This Intro to Writing Science Fiction class is killing me.
I spend so much of my time struggling to read through seemingly endless pages of passive verbs and switching tenses that my brain wants to explode.
And suddenly I understand why my Intro to Creative Writing class was so restrictive. In 2009, when I first took Patrick Michael Finn’s class, I was so frustrated. What do you mean it has to be ten pages or less? And no speculative fiction? So, you’re saying no spaceships or alien races?
What the hell am I supposed to write about?
And then I spent two years writing general fiction, honing and perfecting my ability to tell compelling and interesting stories in as little as six pages. Actually, I wrote and published a story that was just less than three full pages three years after that Intro class.
And here I am today, in a class that has almost no restrictions.
In fact, it has a page minimum. All stories must be at least 10 pages long, with no maximum page limit. That’s insane. Multiple stories have been 30+ pages, and guess what? I don’t read them all the way through. I see enough within the first 8 pages to know whether the story is worth reading.
Because they are riddled with “newbie” mistakes.
Now, I understand that this is an Intro class. The professor even said that those of us with experience probably shouldn’t take the class (but there’s no Intermediate Writing Science Fiction course). But, he’s not really offering any guidelines or feedback. I feel like I’m teaching the class, along with a couple other people whose stories have been at a higher level as well. So many times I’ll write a comment on a manuscript, then laugh, because it’s something Patrick would have said.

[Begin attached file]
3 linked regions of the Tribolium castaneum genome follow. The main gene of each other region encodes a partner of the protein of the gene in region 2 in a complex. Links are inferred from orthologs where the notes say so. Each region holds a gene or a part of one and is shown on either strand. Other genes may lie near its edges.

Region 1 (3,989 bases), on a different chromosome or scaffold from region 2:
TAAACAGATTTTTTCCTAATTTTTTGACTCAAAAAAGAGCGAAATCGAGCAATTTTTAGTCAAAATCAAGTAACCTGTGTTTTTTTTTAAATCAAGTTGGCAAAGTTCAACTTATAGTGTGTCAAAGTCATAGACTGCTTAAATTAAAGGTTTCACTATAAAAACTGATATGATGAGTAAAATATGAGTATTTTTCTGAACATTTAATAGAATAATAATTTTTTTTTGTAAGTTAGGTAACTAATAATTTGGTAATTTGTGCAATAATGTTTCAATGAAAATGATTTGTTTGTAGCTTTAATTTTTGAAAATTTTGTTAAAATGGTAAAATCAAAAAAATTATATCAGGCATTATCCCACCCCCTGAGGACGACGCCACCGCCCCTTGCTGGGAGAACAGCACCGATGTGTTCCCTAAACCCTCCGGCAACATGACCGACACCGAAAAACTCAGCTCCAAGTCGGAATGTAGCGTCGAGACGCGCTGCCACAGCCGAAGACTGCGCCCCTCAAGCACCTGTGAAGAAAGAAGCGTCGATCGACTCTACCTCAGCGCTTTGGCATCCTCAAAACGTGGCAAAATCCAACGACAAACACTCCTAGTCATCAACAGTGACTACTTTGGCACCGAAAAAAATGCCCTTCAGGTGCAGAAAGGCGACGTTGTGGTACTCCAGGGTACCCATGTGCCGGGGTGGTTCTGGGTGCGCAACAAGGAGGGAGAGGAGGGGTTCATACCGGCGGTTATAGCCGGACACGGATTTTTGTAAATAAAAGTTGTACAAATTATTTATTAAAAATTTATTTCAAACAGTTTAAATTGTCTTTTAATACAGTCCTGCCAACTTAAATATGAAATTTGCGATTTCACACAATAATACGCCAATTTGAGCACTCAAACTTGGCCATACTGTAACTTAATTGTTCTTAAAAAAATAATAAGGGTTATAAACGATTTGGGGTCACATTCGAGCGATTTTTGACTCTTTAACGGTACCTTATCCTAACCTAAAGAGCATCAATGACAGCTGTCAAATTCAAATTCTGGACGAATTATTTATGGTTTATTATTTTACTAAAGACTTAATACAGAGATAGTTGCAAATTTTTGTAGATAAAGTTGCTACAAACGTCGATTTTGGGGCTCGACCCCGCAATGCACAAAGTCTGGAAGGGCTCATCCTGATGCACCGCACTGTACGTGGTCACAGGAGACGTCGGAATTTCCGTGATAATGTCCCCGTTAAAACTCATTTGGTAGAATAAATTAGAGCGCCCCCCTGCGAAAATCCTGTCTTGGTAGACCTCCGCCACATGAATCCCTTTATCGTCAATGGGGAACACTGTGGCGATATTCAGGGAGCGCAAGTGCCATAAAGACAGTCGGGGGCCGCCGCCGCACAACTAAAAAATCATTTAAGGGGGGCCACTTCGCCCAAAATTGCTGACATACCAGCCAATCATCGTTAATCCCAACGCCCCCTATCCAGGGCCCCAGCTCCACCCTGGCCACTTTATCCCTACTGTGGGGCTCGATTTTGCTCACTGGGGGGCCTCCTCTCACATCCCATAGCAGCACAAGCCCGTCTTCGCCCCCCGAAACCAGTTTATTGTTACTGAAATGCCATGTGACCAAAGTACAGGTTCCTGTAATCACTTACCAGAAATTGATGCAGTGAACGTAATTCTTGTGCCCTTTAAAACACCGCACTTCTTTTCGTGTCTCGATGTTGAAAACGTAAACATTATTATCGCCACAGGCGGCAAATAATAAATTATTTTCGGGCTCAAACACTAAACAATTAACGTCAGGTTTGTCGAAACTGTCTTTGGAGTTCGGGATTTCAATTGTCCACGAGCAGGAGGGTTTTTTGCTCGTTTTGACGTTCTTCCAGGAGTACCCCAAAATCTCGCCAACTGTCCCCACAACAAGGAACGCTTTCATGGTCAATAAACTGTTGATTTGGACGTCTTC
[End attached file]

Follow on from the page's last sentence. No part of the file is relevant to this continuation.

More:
And I feel bad for these new writers. They’re hearts and brains are in the right place, but they’ve basically been thrown into the Pacific, told to breaststroke home, when they don’t even know how to dog paddle.
It’s painful to watch. And it happens 4-5 times a week.
And so now I understand Patrick’s limitations. And I appreciate them so much. Things that I consider basics in writing, aren’t universally known. People have to be taught. Shown. And these poor students are being taught by having their first drafts (and quite possibly their first ever attempts at story writing), butchered by fellow students.
So, what are these “newbie” mistakes that are driving me insane?
- Tense changes. Pick one. Present or past? Also, 9/10 times, you should pick past.
- Point of View change. “I went to the store, and she bought eight apples.” I’m not kidding, this is a thing. Pick one and stick to it, religiously. Also, when starting out, 9/10 times you should pick third person.
- Passive voice. “She was having a hard time controlling her emotions”. NO! “She struggled to control her emotions”. There are times when passive voice is unavoidable, and that is the absolute only time you should use it.
- Dialogue punctuation. It is either incorrect, or simply doesn’t exist. No joke, I read a story this term that had ZERO dialogue punctuation. “‘I don’t understand you’ he glared at her. ‘What’s to understand’ she asked.” Please, please, please, research proper punctuation for these scenarios! You are not Cormac McCarthy, so use proper punctuation! “‘I don’t understand you.’ He glared at her. ‘What’s to understand?’ She asked.”